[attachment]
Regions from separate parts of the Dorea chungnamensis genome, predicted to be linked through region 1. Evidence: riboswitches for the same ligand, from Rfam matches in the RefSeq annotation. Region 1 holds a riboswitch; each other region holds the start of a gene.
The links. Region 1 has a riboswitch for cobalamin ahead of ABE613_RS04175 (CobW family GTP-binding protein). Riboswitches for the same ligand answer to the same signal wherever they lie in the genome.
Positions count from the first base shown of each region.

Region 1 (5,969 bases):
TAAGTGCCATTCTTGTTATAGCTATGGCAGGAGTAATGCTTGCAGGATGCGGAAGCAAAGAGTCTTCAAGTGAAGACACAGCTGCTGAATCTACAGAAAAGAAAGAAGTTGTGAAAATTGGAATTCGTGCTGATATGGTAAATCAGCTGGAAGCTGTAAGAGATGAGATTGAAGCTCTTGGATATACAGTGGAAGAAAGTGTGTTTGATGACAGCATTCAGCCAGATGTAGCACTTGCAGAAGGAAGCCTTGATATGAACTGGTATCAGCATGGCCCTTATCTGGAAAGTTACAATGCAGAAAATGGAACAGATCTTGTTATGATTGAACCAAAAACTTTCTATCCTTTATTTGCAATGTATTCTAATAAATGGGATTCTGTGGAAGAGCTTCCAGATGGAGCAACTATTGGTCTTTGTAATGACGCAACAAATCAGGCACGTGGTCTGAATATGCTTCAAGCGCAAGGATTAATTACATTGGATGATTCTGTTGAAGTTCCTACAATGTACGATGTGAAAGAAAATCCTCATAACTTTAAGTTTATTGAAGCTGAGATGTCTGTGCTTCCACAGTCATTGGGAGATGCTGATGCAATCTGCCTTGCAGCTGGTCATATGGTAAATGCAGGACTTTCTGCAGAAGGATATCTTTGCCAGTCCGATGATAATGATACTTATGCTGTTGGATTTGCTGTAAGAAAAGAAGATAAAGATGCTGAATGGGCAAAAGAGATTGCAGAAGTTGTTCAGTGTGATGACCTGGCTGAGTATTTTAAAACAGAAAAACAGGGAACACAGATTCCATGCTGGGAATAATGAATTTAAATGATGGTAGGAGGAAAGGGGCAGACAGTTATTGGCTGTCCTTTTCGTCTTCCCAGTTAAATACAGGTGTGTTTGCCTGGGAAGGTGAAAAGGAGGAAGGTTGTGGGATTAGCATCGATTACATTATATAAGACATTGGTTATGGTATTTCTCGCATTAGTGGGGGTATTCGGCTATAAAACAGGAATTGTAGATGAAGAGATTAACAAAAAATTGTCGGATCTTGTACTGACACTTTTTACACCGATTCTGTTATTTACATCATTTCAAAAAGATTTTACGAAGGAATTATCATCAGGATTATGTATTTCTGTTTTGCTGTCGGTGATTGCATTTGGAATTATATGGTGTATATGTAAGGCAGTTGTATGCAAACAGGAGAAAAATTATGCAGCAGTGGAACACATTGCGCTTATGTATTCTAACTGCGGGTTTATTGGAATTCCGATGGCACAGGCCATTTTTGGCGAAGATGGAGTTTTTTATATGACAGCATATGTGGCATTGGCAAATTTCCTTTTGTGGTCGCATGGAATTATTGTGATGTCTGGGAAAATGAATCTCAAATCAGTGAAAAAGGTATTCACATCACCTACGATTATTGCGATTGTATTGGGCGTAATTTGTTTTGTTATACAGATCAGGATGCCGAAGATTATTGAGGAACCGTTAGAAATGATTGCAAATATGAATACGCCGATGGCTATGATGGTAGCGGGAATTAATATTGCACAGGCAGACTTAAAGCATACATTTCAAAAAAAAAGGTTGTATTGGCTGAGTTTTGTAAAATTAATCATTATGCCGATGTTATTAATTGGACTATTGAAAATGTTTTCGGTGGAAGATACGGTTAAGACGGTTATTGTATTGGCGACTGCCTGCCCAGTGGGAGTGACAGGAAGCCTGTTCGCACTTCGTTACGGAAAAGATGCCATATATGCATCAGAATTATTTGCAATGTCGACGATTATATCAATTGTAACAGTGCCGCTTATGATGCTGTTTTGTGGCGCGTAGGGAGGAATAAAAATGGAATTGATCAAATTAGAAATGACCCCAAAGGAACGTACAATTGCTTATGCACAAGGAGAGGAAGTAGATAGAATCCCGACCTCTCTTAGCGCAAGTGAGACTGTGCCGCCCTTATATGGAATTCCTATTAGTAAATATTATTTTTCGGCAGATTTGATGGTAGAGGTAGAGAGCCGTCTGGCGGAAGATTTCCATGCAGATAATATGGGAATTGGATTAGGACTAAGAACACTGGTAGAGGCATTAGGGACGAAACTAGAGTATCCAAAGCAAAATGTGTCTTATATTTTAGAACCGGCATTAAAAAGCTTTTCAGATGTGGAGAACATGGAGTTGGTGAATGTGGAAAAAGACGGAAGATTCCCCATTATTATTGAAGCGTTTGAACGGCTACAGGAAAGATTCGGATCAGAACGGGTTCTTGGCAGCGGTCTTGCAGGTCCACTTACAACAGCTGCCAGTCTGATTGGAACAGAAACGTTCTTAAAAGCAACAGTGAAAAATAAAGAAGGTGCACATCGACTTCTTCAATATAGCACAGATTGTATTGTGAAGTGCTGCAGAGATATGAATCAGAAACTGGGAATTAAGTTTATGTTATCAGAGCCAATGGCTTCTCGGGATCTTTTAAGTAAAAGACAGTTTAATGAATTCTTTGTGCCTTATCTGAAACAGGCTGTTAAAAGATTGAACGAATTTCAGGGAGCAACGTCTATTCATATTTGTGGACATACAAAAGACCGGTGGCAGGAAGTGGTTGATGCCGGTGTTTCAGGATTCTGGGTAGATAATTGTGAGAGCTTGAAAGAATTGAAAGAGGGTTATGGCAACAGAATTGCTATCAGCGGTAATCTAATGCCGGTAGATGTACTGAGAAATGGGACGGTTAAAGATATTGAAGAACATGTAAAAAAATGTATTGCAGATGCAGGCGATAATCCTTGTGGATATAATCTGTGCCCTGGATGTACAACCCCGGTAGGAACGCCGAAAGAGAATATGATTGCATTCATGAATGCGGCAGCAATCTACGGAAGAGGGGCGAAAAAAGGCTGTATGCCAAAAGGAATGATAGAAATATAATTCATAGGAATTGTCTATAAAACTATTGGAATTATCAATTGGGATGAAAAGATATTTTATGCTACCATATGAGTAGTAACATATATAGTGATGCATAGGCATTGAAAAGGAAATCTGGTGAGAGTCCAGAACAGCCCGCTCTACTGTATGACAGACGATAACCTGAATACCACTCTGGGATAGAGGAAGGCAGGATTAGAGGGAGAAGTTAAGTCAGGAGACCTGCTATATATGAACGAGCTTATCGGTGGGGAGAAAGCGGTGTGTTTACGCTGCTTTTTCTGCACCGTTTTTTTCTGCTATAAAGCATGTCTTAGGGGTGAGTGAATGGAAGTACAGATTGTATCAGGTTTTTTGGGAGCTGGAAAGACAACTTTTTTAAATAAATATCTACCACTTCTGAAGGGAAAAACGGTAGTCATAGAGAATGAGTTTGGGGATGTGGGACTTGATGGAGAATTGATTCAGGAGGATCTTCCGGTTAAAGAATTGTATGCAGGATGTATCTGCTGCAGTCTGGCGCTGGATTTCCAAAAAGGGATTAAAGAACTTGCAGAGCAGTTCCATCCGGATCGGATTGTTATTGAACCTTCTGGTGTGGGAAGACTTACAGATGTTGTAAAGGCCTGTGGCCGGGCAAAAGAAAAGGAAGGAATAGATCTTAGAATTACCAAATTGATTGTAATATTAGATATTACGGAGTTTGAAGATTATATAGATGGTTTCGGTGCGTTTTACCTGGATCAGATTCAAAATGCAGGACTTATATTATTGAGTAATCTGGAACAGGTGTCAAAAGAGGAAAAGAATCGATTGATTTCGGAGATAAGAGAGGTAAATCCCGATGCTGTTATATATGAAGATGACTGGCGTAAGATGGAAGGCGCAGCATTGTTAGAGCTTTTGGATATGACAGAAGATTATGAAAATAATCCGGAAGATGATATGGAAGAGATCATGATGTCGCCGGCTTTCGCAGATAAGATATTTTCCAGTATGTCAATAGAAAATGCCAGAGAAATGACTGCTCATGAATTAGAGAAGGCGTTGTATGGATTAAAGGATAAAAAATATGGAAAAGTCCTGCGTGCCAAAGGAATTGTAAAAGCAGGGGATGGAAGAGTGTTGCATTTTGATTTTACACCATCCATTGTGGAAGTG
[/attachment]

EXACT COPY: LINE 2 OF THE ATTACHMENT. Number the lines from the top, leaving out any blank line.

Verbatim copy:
The links. Region 1 has a riboswitch for cobalamin ahead of ABE613_RS04175 (CobW family GTP-binding protein). Riboswitches for the same ligand answer to the same signal wherever they lie in the genome.